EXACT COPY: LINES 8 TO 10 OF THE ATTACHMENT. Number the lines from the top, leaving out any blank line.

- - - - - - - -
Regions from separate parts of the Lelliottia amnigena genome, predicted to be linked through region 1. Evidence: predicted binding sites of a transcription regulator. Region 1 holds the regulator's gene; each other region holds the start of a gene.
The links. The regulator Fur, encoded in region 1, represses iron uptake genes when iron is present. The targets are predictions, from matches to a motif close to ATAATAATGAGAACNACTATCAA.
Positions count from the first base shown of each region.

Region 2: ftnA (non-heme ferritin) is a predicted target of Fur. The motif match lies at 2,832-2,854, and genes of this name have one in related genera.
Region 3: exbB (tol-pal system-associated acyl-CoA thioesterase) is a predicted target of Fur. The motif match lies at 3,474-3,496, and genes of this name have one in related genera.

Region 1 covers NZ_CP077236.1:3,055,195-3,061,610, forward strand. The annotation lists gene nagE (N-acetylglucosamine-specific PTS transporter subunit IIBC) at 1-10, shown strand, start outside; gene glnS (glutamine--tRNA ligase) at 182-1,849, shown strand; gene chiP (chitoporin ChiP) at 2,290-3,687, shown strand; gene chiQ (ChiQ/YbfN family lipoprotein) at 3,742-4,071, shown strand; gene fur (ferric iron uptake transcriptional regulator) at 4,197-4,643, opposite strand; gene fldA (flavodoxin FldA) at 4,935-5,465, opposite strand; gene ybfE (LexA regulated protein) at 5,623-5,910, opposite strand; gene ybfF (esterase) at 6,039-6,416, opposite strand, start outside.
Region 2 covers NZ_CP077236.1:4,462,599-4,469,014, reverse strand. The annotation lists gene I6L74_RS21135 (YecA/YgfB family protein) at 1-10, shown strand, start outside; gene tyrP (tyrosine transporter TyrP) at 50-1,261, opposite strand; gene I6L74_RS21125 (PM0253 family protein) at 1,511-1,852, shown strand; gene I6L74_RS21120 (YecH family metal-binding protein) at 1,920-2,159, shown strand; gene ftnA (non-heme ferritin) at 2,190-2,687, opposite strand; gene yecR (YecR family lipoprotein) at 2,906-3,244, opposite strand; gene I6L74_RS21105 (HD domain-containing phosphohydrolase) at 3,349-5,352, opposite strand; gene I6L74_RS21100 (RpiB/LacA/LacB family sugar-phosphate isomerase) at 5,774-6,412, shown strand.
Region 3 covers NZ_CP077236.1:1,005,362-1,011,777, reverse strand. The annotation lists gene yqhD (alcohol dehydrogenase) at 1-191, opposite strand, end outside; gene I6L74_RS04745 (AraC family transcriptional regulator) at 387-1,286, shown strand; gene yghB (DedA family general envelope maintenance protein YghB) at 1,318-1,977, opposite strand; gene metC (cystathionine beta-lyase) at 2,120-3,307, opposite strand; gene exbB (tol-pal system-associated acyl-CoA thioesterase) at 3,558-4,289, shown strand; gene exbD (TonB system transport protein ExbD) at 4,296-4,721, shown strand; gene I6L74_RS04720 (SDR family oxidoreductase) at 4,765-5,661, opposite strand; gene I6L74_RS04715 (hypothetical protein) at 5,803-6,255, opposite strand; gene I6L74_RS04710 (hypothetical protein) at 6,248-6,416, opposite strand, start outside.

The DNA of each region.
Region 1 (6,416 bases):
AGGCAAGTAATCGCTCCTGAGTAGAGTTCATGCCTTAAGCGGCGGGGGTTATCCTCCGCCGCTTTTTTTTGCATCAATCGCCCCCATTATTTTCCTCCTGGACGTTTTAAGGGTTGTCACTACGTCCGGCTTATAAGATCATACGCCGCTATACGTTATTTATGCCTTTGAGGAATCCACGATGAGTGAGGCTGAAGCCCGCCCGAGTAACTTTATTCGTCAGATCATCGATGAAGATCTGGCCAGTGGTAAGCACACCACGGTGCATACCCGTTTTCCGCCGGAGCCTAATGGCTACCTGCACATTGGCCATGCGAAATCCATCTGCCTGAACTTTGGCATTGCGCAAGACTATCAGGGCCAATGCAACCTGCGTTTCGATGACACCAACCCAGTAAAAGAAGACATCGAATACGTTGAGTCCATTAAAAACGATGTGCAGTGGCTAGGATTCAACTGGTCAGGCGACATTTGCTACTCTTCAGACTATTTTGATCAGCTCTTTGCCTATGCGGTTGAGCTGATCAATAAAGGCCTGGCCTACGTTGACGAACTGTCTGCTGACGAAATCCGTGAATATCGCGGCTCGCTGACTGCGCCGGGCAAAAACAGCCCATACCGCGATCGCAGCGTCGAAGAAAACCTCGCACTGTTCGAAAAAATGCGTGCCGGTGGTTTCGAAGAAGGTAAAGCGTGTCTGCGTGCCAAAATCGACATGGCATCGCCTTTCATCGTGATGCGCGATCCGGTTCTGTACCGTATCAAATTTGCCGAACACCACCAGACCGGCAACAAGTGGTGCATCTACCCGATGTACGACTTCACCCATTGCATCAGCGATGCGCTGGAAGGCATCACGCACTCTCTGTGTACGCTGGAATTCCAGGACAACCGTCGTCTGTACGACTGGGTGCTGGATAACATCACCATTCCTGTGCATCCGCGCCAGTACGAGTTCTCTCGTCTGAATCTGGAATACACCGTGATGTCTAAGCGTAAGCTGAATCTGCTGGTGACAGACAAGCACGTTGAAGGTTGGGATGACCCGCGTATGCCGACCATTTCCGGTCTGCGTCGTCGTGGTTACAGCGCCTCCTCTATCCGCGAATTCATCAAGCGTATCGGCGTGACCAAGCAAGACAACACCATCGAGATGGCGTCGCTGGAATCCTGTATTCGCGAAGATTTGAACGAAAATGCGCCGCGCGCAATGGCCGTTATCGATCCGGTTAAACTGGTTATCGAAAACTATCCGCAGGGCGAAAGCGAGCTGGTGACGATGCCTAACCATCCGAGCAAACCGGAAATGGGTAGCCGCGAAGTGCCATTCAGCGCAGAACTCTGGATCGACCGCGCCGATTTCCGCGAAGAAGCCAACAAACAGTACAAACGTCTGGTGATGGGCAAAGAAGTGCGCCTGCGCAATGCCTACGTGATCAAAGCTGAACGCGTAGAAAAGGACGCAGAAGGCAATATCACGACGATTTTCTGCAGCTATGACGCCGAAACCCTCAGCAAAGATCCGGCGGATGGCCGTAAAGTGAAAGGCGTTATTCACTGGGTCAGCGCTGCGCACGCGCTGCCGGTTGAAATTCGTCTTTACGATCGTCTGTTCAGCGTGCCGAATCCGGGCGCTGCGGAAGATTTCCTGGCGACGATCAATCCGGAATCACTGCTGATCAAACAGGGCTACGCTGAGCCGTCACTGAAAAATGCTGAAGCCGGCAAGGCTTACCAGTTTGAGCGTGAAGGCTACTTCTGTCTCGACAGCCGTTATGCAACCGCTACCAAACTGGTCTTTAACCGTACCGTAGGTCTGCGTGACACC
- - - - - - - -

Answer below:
Region 3 covers NZ_CP077236.1:1,005,362-1,011,777, reverse strand. The annotation lists gene yqhD (alcohol dehydrogenase) at 1-191, opposite strand, end outside; gene I6L74_RS04745 (AraC family transcriptional regulator) at 387-1,286, shown strand; gene yghB (DedA family general envelope maintenance protein YghB) at 1,318-1,977, opposite strand; gene metC (cystathionine beta-lyase) at 2,120-3,307, opposite strand; gene exbB (tol-pal system-associated acyl-CoA thioesterase) at 3,558-4,289, shown strand; gene exbD (TonB system transport protein ExbD) at 4,296-4,721, shown strand; gene I6L74_RS04720 (SDR family oxidoreductase) at 4,765-5,661, opposite strand; gene I6L74_RS04715 (hypothetical protein) at 5,803-6,255, opposite strand; gene I6L74_RS04710 (hypothetical protein) at 6,248-6,416, opposite strand, start outside.

The DNA of each region.
Region 1 (6,416 bases):